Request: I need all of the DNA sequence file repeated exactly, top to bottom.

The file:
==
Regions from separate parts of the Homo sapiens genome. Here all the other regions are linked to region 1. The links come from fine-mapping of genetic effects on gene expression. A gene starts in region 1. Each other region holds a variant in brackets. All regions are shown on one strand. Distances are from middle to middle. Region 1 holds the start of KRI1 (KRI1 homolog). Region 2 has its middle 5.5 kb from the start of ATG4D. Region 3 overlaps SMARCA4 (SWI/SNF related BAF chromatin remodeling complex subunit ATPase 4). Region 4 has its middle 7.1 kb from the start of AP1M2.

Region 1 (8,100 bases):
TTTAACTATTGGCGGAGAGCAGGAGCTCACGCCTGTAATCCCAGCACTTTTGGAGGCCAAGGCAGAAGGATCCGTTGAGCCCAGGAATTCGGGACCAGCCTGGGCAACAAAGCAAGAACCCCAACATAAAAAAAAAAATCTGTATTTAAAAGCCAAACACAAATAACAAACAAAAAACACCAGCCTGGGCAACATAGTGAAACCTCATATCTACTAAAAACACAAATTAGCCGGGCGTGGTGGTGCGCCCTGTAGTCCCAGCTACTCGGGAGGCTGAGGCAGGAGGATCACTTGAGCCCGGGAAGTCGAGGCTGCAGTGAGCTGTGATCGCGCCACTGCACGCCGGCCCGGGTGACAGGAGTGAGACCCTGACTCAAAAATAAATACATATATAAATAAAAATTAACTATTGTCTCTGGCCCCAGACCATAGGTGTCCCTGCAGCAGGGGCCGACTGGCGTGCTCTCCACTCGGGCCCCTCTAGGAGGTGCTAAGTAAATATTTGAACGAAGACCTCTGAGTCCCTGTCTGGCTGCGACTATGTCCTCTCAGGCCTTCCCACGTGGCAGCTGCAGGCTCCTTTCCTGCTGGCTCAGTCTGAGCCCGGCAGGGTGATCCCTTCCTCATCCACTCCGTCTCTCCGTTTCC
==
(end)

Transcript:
Regions from separate parts of the Homo sapiens genome. Here all the other regions are linked to region 1. The links come from fine-mapping of genetic effects on gene expression. A gene starts in region 1. Each other region holds a variant in brackets. All regions are shown on one strand. Distances are from middle to middle. Region 1 holds the start of KRI1 (KRI1 homolog). Region 2 has its middle 5.5 kb from the start of ATG4D. Region 3 overlaps SMARCA4 (SWI/SNF related BAF chromatin remodeling complex subunit ATPase 4). Region 4 has its middle 7.1 kb from the start of AP1M2.

Region 1 (8,100 bases):
TTTAACTATTGGCGGAGAGCAGGAGCTCACGCCTGTAATCCCAGCACTTTTGGAGGCCAAGGCAGAAGGATCCGTTGAGCCCAGGAATTCGGGACCAGCCTGGGCAACAAAGCAAGAACCCCAACATAAAAAAAAAAATCTGTATTTAAAAGCCAAACACAAATAACAAACAAAAAACACCAGCCTGGGCAACATAGTGAAACCTCATATCTACTAAAAACACAAATTAGCCGGGCGTGGTGGTGCGCCCTGTAGTCCCAGCTACTCGGGAGGCTGAGGCAGGAGGATCACTTGAGCCCGGGAAGTCGAGGCTGCAGTGAGCTGTGATCGCGCCACTGCACGCCGGCCCGGGTGACAGGAGTGAGACCCTGACTCAAAAATAAATACATATATAAATAAAAATTAACTATTGTCTCTGGCCCCAGACCATAGGTGTCCCTGCAGCAGGGGCCGACTGGCGTGCTCTCCACTCGGGCCCCTCTAGGAGGTGCTAAGTAAATATTTGAACGAAGACCTCTGAGTCCCTGTCTGGCTGCGACTATGTCCTCTCAGGCCTTCCCACGTGGCAGCTGCAGGCTCCTTTCCTGCTGGCTCAGTCTGAGCCCGGCAGGGTGATCCCTTCCTCATCCACTCCGTCTCTCCGTTTCC